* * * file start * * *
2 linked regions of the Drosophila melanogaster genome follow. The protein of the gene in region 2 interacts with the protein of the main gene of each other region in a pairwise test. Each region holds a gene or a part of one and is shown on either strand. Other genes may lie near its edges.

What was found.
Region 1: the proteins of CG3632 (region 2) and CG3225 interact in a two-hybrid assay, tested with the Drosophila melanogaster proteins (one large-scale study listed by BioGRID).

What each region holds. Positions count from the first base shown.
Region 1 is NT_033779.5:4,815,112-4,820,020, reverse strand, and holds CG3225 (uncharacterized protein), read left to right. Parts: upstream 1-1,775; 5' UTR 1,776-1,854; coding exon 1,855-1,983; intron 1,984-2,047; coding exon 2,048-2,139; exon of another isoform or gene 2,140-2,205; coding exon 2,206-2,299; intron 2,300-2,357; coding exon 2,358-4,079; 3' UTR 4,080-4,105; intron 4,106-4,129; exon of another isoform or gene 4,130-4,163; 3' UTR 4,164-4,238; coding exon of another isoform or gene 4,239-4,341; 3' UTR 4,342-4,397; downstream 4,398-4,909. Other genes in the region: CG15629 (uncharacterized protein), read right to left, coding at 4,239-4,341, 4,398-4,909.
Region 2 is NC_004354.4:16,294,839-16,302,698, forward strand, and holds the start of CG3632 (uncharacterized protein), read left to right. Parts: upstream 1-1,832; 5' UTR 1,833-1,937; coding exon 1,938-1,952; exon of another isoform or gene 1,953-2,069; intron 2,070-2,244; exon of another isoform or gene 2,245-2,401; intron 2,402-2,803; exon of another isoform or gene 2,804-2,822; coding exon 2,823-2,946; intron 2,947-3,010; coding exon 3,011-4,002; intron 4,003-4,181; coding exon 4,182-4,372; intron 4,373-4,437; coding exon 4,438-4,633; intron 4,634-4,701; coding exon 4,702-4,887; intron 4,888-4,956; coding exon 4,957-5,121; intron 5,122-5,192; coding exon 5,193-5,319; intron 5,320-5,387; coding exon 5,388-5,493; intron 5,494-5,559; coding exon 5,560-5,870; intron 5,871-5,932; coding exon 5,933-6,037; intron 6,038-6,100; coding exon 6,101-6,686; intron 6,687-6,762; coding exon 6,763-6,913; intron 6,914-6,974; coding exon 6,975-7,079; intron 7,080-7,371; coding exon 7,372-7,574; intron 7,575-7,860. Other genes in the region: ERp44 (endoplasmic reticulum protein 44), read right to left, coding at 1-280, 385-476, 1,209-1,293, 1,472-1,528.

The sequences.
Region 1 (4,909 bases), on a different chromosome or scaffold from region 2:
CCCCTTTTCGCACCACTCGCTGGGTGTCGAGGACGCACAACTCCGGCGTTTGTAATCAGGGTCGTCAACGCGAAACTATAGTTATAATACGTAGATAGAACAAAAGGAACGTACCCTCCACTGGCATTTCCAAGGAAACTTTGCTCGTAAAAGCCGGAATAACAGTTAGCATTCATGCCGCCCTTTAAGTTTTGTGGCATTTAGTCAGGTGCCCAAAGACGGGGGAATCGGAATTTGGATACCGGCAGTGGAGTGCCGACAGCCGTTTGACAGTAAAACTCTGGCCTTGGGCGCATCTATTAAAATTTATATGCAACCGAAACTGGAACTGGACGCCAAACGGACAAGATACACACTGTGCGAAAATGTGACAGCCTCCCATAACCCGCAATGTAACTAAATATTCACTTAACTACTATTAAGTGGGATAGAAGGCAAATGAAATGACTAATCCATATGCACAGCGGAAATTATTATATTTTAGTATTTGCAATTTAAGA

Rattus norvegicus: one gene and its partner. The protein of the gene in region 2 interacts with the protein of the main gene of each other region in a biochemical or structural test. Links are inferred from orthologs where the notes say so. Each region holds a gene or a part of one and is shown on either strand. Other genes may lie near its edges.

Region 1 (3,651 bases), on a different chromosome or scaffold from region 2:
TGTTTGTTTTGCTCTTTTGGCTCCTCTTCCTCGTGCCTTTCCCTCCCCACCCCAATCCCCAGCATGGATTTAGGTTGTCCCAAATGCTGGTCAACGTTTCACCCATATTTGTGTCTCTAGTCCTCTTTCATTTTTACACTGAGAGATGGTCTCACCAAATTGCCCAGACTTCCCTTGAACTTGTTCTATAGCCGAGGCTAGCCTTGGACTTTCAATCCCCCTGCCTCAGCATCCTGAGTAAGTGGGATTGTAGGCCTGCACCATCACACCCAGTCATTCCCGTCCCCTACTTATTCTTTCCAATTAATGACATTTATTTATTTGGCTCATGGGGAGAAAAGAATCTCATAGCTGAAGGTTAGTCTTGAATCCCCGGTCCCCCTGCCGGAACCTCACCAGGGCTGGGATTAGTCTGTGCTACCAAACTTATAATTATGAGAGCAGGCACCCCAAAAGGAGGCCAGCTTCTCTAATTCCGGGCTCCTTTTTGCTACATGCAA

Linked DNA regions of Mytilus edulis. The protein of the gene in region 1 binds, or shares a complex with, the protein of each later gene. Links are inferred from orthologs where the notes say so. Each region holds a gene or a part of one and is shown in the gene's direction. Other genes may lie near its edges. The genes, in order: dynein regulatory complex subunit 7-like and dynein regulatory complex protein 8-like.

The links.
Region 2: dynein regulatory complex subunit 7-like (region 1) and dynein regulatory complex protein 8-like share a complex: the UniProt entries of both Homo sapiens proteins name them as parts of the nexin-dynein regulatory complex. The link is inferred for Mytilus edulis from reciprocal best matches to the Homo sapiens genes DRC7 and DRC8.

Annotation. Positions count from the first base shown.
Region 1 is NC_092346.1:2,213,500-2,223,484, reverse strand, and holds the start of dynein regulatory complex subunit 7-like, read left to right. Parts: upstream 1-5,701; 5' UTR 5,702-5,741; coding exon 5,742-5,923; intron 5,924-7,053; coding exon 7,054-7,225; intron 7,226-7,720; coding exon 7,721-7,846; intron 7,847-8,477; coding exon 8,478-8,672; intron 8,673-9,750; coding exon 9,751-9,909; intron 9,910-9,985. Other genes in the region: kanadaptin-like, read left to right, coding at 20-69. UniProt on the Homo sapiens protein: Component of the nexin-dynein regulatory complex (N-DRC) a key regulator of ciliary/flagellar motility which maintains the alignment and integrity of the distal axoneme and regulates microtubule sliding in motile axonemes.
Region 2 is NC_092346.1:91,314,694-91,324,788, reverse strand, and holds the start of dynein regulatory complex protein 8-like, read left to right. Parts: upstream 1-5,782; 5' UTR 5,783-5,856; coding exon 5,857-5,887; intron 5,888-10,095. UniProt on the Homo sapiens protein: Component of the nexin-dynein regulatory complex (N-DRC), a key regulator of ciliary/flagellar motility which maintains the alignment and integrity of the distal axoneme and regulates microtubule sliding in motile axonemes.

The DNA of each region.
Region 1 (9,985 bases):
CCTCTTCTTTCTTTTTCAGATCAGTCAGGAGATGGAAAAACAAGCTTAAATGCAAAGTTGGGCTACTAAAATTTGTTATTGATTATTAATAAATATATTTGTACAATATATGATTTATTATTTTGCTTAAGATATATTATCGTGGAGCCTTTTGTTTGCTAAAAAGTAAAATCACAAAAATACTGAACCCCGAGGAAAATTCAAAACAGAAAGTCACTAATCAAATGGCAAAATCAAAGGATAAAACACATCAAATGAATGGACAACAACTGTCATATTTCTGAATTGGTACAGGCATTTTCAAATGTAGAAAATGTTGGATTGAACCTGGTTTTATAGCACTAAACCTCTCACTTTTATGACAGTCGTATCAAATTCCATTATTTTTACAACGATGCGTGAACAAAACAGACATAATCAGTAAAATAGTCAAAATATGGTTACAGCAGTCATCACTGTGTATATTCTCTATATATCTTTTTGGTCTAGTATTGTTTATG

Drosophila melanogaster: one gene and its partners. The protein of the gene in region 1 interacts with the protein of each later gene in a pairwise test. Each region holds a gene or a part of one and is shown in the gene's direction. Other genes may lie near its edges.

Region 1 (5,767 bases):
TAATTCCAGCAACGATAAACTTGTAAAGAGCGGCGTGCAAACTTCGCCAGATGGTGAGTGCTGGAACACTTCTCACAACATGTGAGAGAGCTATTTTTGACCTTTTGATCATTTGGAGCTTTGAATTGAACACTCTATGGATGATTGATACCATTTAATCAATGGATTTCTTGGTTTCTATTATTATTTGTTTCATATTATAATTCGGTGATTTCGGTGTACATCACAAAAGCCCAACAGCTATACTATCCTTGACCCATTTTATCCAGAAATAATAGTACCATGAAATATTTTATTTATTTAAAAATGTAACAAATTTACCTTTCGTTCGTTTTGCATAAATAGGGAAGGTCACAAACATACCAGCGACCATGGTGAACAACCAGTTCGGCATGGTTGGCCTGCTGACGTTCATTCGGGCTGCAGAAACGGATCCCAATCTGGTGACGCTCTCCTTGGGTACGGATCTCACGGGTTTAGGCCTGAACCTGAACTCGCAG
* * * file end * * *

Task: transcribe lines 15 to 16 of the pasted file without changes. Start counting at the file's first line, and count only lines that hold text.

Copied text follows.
Region 2: dynein regulatory complex subunit 7-like (region 1) and dynein regulatory complex protein 8-like share a complex: the UniProt entries of both Homo sapiens proteins name them as parts of the nexin-dynein regulatory complex. The link is inferred for Mytilus edulis from reciprocal best matches to the Homo sapiens genes DRC7 and DRC8.

Annotation. Positions count from the first base shown.